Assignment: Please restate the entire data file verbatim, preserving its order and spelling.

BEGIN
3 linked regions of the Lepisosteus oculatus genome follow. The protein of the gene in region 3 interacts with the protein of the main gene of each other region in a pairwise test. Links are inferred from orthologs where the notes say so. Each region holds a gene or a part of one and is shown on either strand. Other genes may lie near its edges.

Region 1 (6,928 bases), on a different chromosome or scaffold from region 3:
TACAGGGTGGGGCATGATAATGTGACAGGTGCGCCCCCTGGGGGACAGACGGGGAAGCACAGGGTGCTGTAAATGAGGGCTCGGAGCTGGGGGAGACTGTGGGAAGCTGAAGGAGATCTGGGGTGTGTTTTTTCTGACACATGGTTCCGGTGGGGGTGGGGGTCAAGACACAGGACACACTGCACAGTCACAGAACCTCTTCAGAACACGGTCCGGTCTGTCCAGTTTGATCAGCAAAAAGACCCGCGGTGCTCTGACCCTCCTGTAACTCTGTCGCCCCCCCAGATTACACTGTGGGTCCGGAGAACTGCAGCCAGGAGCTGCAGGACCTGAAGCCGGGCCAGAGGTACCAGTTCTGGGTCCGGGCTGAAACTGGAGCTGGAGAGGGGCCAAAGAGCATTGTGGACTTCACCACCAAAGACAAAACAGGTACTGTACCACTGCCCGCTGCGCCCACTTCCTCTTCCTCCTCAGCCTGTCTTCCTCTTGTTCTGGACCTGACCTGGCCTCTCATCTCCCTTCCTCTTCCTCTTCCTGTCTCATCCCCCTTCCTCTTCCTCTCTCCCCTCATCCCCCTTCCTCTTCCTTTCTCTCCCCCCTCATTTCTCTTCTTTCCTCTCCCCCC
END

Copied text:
3 linked regions of the Lepisosteus oculatus genome follow. The protein of the gene in region 3 interacts with the protein of the main gene of each other region in a pairwise test. Links are inferred from orthologs where the notes say so. Each region holds a gene or a part of one and is shown on either strand. Other genes may lie near its edges.

Region 1 (6,928 bases), on a different chromosome or scaffold from region 3:
TACAGGGTGGGGCATGATAATGTGACAGGTGCGCCCCCTGGGGGACAGACGGGGAAGCACAGGGTGCTGTAAATGAGGGCTCGGAGCTGGGGGAGACTGTGGGAAGCTGAAGGAGATCTGGGGTGTGTTTTTTCTGACACATGGTTCCGGTGGGGGTGGGGGTCAAGACACAGGACACACTGCACAGTCACAGAACCTCTTCAGAACACGGTCCGGTCTGTCCAGTTTGATCAGCAAAAAGACCCGCGGTGCTCTGACCCTCCTGTAACTCTGTCGCCCCCCCAGATTACACTGTGGGTCCGGAGAACTGCAGCCAGGAGCTGCAGGACCTGAAGCCGGGCCAGAGGTACCAGTTCTGGGTCCGGGCTGAAACTGGAGCTGGAGAGGGGCCAAAGAGCATTGTGGACTTCACCACCAAAGACAAAACAGGTACTGTACCACTGCCCGCTGCGCCCACTTCCTCTTCCTCCTCAGCCTGTCTTCCTCTTGTTCTGGACCTGACCTGGCCTCTCATCTCCCTTCCTCTTCCTCTTCCTGTCTCATCCCCCTTCCTCTTCCTCTCTCCCCTCATCCCCCTTCCTCTTCCTTTCTCTCCCCCCTCATTTCTCTTCTTTCCTCTCCCCCC